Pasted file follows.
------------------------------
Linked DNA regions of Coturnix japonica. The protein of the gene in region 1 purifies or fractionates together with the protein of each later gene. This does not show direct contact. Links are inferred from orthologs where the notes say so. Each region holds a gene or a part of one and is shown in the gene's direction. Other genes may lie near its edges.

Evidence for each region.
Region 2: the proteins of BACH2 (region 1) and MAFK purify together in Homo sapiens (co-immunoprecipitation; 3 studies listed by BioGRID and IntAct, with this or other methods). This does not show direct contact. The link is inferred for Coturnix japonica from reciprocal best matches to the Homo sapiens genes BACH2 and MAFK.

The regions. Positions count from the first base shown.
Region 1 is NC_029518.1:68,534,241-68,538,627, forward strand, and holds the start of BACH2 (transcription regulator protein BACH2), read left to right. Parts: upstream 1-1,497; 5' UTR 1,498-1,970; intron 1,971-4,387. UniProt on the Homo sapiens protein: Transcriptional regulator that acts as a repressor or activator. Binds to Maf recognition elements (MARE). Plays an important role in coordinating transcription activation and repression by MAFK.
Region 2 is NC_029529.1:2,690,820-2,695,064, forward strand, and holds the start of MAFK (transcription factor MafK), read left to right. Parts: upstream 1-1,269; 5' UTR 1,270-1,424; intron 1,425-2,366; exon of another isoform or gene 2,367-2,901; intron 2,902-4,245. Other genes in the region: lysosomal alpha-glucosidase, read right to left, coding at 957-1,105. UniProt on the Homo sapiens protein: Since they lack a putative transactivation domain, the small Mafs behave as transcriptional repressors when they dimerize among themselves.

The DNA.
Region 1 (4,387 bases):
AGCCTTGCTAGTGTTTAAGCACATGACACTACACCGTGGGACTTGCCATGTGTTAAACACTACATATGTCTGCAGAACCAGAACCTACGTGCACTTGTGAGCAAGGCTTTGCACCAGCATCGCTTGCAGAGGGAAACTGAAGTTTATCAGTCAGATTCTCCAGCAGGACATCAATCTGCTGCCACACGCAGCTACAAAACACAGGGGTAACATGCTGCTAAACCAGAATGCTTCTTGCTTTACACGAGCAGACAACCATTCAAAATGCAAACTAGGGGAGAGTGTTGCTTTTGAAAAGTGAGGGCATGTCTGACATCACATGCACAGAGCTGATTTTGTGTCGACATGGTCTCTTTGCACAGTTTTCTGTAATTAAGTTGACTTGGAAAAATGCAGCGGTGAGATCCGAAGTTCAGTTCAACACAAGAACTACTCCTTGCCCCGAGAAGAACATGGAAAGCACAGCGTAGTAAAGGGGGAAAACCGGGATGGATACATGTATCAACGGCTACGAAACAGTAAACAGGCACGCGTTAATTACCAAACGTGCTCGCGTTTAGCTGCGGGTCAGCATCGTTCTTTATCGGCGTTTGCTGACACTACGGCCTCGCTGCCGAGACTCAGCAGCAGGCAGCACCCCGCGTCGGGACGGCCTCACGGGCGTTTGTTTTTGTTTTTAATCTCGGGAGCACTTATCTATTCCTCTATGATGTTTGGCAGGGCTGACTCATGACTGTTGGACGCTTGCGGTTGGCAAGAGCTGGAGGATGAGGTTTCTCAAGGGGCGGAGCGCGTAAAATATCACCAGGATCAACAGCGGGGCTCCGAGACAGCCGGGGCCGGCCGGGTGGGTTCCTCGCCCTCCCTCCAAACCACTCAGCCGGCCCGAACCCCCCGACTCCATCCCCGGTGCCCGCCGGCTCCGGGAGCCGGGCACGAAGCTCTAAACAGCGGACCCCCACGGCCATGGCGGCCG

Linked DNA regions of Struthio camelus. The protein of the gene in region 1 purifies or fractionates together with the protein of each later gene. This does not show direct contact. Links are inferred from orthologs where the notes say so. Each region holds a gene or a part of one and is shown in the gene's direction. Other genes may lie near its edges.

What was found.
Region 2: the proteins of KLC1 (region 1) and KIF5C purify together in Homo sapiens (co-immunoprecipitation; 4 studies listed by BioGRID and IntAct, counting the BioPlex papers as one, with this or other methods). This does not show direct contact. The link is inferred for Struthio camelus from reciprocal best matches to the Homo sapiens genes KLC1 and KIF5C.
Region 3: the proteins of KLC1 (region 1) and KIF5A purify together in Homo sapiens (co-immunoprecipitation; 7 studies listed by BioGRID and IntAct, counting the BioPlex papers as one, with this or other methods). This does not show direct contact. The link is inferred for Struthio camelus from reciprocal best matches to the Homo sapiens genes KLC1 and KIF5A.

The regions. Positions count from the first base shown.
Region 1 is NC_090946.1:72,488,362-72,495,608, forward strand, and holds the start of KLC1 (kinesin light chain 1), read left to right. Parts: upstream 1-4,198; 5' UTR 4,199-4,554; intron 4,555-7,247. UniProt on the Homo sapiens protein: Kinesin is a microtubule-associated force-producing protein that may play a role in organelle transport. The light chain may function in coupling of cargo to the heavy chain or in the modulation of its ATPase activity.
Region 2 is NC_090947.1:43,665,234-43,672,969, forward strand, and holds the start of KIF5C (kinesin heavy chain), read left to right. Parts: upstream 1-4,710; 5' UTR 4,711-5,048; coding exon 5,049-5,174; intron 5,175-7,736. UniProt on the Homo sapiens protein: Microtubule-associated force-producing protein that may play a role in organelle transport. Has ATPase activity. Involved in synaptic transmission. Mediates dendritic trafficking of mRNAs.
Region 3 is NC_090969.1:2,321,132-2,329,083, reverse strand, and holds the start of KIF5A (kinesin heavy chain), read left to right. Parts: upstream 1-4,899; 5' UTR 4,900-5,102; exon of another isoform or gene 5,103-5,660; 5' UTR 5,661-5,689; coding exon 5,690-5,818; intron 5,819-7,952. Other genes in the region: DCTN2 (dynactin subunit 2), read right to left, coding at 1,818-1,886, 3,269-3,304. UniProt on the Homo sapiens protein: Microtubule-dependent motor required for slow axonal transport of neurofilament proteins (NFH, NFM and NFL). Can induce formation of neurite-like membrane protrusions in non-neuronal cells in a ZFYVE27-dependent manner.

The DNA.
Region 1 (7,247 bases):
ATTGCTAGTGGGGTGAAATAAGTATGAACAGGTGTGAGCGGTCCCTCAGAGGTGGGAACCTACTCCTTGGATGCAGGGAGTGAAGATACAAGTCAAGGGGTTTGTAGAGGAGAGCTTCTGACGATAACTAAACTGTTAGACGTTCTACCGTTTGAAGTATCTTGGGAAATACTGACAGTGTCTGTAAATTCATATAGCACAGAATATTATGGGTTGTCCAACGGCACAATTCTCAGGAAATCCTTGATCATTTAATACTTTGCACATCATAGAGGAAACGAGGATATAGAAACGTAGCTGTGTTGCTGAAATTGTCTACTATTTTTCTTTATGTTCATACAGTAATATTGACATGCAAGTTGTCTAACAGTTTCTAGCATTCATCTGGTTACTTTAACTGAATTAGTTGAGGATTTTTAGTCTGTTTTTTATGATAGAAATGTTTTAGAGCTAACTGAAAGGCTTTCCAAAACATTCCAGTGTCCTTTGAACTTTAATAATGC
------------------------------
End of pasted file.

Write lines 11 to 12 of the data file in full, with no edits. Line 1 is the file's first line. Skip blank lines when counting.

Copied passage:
What was found.
Region 2: the proteins of KLC1 (region 1) and KIF5C purify together in Homo sapiens (co-immunoprecipitation; 4 studies listed by BioGRID and IntAct, counting the BioPlex papers as one, with this or other methods). This does not show direct contact. The link is inferred for Struthio camelus from reciprocal best matches to the Homo sapiens genes KLC1 and KIF5C.